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Paper Monuments

These resources can be useful with citing your works used and organizing your resource citations.

Evaluating Your Sources

To determine if your sources are reliable and usable, try giving it one of the tests below. ACT UP, an evaluative test created by Dawn Stahura is a more inclusive version of the CRAAP test (see further down the page) created by Sarah Blakeslee and the librarians at the University of California-Chico. Both tests can be utilized to evaluate scholarly publications and other websites or blogs.


Author: Who wrote the information? Can you find a bio on them or see what institutions they're affiliated with?

Currency: When was the material published? Do you need something more current? Have there been follow-up articles or responses?

Truth: Can you verify that the information is accurate or true? Are there other studies or articles that back up the information?

Unbiased: Is the information presented objectively or with emotion to sway the audience? Is the author upfront about any potential bias?

Privilege: ​Is there anyone missing from the conversation? Can you find and support BIPOC (Black, Indigenous, & People of Color) voices?

This material is based on original writing by Dawn Stahura at


If you would like to learn more about promoting scholarship by Black/African American and other underrepresented groups in academia, Cite Black Women is a great resource to check out. They host a podcast on SoundClound (embedded below) and you can follow them on Twitter, Instagram, and Facebook @citeblackwomen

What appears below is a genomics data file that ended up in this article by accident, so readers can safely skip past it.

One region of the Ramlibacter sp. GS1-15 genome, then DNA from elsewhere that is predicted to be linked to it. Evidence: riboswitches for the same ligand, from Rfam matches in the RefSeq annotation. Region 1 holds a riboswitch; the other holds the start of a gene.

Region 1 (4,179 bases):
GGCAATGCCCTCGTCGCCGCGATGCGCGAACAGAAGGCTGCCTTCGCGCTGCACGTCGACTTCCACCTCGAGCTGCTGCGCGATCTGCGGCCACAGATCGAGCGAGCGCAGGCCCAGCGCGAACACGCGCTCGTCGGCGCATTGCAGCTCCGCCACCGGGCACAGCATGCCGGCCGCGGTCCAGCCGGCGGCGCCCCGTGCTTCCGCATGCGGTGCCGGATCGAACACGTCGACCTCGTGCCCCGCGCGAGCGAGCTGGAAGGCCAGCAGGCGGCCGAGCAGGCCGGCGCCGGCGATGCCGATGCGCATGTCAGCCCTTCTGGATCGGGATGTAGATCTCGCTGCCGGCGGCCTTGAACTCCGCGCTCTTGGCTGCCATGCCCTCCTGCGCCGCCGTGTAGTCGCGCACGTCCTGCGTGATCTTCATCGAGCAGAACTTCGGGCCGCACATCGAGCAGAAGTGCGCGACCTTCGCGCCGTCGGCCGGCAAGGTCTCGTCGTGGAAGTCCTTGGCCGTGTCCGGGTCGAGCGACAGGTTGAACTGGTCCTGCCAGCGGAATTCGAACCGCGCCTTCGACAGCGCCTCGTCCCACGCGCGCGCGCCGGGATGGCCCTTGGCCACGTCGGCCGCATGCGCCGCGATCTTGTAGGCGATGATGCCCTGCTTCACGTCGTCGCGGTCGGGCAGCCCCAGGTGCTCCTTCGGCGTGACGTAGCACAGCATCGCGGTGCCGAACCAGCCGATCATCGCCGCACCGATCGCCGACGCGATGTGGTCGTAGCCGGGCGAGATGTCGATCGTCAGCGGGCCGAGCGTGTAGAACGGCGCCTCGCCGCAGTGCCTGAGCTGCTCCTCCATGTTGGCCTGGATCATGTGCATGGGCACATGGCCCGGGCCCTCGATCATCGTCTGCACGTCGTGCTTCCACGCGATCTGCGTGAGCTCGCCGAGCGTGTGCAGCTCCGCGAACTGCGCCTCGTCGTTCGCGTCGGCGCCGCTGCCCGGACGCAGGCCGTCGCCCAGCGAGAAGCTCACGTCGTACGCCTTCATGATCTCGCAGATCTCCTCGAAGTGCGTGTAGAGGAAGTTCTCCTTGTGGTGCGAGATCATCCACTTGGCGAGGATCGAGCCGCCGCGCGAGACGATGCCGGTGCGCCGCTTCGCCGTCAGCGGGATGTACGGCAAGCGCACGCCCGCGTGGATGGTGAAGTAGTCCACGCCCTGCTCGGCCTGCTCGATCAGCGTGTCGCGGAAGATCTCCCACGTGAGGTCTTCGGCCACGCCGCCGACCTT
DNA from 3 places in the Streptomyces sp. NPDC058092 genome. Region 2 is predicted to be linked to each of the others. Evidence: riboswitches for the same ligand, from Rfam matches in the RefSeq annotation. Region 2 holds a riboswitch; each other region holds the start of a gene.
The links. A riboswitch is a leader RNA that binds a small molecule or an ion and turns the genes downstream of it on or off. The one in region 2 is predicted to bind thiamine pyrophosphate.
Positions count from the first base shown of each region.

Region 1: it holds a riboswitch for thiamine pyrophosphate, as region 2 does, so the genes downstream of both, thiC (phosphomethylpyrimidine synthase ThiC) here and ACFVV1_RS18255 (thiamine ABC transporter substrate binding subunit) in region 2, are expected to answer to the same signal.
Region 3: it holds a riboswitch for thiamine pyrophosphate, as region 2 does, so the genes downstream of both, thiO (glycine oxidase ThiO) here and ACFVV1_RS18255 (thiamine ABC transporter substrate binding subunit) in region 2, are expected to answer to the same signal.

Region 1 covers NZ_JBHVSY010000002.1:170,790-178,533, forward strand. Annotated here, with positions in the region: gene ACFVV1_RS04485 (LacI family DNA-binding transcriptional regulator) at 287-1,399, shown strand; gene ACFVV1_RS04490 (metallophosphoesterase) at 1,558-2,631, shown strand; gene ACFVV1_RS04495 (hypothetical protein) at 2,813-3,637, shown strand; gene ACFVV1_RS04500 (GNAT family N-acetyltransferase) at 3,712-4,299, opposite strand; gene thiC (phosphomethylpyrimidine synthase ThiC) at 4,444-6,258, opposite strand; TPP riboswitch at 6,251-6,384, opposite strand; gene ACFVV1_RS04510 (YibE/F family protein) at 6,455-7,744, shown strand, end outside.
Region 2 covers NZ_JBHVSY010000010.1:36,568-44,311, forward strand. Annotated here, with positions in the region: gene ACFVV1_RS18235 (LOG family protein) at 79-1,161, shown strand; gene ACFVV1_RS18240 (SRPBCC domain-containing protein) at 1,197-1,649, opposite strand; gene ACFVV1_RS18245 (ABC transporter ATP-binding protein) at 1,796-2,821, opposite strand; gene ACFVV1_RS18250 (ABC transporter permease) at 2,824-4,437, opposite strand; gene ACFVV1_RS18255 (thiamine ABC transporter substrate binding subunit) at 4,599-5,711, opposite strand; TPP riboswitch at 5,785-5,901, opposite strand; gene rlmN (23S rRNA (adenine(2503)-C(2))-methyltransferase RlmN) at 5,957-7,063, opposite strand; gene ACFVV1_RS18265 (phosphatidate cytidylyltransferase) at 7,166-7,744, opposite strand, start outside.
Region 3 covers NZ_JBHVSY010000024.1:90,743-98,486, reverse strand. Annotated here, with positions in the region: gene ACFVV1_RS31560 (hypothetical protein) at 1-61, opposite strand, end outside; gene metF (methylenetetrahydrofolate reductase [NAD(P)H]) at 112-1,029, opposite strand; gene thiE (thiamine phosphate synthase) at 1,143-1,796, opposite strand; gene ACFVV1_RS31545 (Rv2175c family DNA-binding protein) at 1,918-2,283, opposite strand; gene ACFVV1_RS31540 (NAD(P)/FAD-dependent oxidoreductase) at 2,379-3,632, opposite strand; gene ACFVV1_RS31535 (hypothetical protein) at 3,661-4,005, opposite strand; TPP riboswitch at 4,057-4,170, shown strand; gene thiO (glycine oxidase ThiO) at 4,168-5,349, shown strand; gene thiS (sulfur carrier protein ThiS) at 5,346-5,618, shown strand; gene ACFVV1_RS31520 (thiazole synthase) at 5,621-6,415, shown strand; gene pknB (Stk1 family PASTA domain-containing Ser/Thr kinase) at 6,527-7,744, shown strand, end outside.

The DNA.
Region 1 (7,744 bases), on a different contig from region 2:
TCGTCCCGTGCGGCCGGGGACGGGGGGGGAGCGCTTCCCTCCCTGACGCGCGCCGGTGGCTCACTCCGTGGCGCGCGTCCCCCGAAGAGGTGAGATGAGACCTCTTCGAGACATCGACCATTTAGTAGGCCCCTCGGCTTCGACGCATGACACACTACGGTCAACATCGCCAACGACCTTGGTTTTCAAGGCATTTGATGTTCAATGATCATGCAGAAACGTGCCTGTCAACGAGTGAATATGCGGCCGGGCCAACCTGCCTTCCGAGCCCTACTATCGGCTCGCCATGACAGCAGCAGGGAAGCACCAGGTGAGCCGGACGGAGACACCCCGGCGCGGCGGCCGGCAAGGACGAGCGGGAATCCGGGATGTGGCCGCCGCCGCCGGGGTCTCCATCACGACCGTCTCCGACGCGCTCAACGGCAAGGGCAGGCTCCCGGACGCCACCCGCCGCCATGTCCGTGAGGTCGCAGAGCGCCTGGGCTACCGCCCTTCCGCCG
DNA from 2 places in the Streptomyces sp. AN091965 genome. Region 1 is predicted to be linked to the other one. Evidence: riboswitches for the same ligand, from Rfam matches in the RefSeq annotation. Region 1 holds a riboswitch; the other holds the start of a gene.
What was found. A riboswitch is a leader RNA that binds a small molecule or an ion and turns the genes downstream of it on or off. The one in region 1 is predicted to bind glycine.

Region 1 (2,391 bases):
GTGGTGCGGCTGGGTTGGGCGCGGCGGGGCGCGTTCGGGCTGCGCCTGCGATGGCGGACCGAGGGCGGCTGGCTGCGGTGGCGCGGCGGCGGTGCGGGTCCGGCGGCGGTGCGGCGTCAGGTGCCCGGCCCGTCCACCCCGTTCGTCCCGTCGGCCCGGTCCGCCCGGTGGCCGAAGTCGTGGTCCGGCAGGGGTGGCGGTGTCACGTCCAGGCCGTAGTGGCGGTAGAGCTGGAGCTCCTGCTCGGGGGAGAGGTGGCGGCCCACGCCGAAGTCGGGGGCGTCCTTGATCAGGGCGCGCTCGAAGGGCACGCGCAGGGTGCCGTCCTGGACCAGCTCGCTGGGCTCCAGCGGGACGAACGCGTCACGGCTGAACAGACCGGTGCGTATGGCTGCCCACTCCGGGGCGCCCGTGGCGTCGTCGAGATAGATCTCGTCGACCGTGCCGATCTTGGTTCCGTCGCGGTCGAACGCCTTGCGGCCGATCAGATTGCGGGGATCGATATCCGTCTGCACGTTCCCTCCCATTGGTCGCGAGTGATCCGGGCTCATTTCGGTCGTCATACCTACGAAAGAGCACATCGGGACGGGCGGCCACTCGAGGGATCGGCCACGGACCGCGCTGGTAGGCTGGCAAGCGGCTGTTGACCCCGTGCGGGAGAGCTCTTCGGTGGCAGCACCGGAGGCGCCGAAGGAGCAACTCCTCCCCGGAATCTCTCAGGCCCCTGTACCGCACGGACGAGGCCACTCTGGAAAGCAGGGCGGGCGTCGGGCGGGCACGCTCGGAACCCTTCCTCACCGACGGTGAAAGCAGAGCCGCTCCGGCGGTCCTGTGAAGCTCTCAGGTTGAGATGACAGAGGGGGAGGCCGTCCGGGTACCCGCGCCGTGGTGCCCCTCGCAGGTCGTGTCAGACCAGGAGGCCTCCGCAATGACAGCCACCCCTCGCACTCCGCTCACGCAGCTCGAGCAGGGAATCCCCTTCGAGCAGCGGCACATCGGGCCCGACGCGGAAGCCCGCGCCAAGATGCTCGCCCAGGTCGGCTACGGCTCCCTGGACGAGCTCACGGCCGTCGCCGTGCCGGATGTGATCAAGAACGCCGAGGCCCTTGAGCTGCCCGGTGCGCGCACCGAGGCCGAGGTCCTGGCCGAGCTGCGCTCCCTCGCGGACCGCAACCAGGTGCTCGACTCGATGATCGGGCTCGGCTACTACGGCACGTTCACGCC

Currency: When was it published? Does your research require something more recent?

Relevance: Does the material inform your argument? Do aspects of the information relate to your topic?

Authority: Is the author qualified to write and publish on the topic? Can you contact the author or publisher?

Accuracy: Is the information supported with relevant evidence? Can you or other scholars fact check the information?

Purpose: Is the material supposed to inform or persuade? Does the author account for any biases? 


This material is based on original writing by Sarah Blakeslee and librarians at the University of California-Chico's Meriam Libary at

Citation Guide

Have a look at the Library Citation Guide with tips on avoiding plagiarism, different citation styles used in academic institutions, and integrating sources into your academic papers. 

Organizing your Sources

By using a reference management software, like Mendeley or Zotero, you can add to, organize, and easily access articles in your online library. You can even add an extension to your browser to make adding articles to your library more streamlined. 

Both providers allow you to download a desktop application to upload and store your articles if you will not have access to the internet. Both are great and easy to use programs, so it's up to you to decide which better suits your needs. Check out the videos below to get a quick tour of Mendeley and a tutorial of Zotero to get a feel for each!  

In the video below, Digital Specialist, Melinda Williams, will give you a brief tutorial on how to get started with Zotero. She'll walk you through a few different ways of adding documents to your Zotero library!